Though Edward Snowden is by now a household name and the Keith Alexander-led National Security Agency (NSA) is under siege following disclosures of its sinister mass information collection programs, this piece stood out to me both for its particular topic, cell phone location tracking, and the care with which it was arranged.
As a reforming smoker, Kelly Quirino’s essay about smoking and the potent emotional associations that keep many addicts in a holding pattern with addiction spoke familiar, lonely truth.
2013 was a year that, like all before, it saw the callous and consistent stereotyping and devaluing of black women’s experiences. This piece, by Black Girl Dangerous’ Mia McKenzie, specifically targets one of the year’s more egregious offenses in this domain: Lily Allen’s unimaginative “Hard Out Here” music video. Allen set out to make a “feminist anthem,” but BGD didn’t play that shit (along with everybody else), and rightfully gave the singer a lesson on satire, power imbalances, and white feminism. Read Mia McKenzie.
Feminism always exists as a fight at the margins. In 2013, that meant that one front line again fell at the feet of sex workers and the popular movements seeking to “save” them. Unfortunately, those seeking salvation by criminalization frequently don’t seek or acknowledge ideas from the women their laws will effect, meaning these “antis” deny SWs a voice in policy and legal changes that can endanger their safety . Here, an interview with writer Melissa Gira Grant on the contours of this particular war against women.
Though this article from trendy socialist magazine Jacobin is from calendar year 2012, I for sure referred to it dozens of times this year so I’m putting it on. It asks, “What takes the place of profit for a non-capitalist economy?” Intuitively, its human need, but even then, how to make it work? This article is long and sometimes laborious, but the premise is worth it, and even the boring parts can be ammo for talks with the capitalists in your life (if that’s your bag).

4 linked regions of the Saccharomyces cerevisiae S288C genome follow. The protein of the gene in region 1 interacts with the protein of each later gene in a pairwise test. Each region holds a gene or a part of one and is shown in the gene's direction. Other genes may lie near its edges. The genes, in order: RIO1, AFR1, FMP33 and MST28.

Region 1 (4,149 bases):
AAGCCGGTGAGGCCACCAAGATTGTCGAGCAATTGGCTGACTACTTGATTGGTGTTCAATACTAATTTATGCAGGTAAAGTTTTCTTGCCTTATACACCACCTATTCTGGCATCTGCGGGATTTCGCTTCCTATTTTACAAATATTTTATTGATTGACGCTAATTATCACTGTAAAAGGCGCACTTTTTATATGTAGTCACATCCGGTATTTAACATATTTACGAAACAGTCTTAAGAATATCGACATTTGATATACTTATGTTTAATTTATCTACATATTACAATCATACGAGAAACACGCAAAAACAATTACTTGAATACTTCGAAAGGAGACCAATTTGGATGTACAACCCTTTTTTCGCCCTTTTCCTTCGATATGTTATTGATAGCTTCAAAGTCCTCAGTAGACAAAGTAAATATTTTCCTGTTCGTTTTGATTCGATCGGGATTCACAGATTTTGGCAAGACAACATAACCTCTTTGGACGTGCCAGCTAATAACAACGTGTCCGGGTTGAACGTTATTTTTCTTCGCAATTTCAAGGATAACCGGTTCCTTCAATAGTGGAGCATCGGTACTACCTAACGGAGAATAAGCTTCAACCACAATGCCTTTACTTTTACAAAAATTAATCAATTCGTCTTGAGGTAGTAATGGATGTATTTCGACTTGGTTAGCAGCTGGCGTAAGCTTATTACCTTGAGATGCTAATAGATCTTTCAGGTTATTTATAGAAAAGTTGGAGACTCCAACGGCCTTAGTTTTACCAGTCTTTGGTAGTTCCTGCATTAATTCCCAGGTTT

Expanding on the theme of including works not quite from 2013, this article is 9 years old. Considering intellectual property through a feminist lens, it might be the most important and is definitely the most enjoyable law journal I’ve read since joining the unholy fold that is the legal education system. Society treats the male experience as default, and nowhere is that more true than within the legal system.
An important and somewhat underlooked Supreme Court development this year was Molecular Pathology v. Myriad Genetics, which, settled—for now—a fight years in the making over whether companies may own patents on genetic code. In ruling these patents ineligible, the court took a step to make access to medicine—like the previously $3,000+ tests for breast cancer likelihood—more accessible and affordable while smoothing by removing exclusive control over testing for a once patented gene. The court also removed the incredibly creepy proposition of a company’s owning part of your DNA… for now.
Wondermark comics are the weird, sarcastic, and wickedly funny creation of David Malki ! (the exclamation mark’s being the artist’s preferred honorific). Here, a sober re-imagining of Bruce Wayne’s Batman on a year when many heroes seemed reconsidered. http://wondermark.com/939/
The world can be an awful place, and here are three stories mocking three particularly ripe pieces of awful. Salon.com’s Alex Pareene may be the world’s greatest (and funniest) takedown artist—when he gets going, it’s a thing to behold.
Maureen Tkacik blessedly takes the New Yorker’s George Packer down a peg or two with her review of his fawned-upon, and apparently unreadable novel, “The Unwinding.” Read Moe Tkacik.
*Next, an ongoing project rather than a single story—Friedman for her. This tumblr succinctly and hilariously critiques the work of perhaps the most infuriating of all white American Blowhards, the New York Times’ Thomas Friedman. Great for not at all fictional taxi rides with your not at all fictional and conveniently ethnic taxi drivers! Updated periodically. Wild jumps of logic and optional blowharding sold separately.
Anne Trubek presents a compelling argument for the merits of tweeting as an would-be-writer, and takes well-calculated jabs at Jonathan Franzen and Dave Eggers, titans of the American literary field, calling them “the new old men” of literature, for going gramps with a ‘get off my lawn’ for all those young and old turning to the web as a means of creative expression. Trubek’s piece is a great argument for Twitter as a tool for writers’ careers and as way to upset the established order.
Dan Massoglia (@jujueyeball) is a law student, journalist, and activist in Chicago. He honestly thinks dogs are people.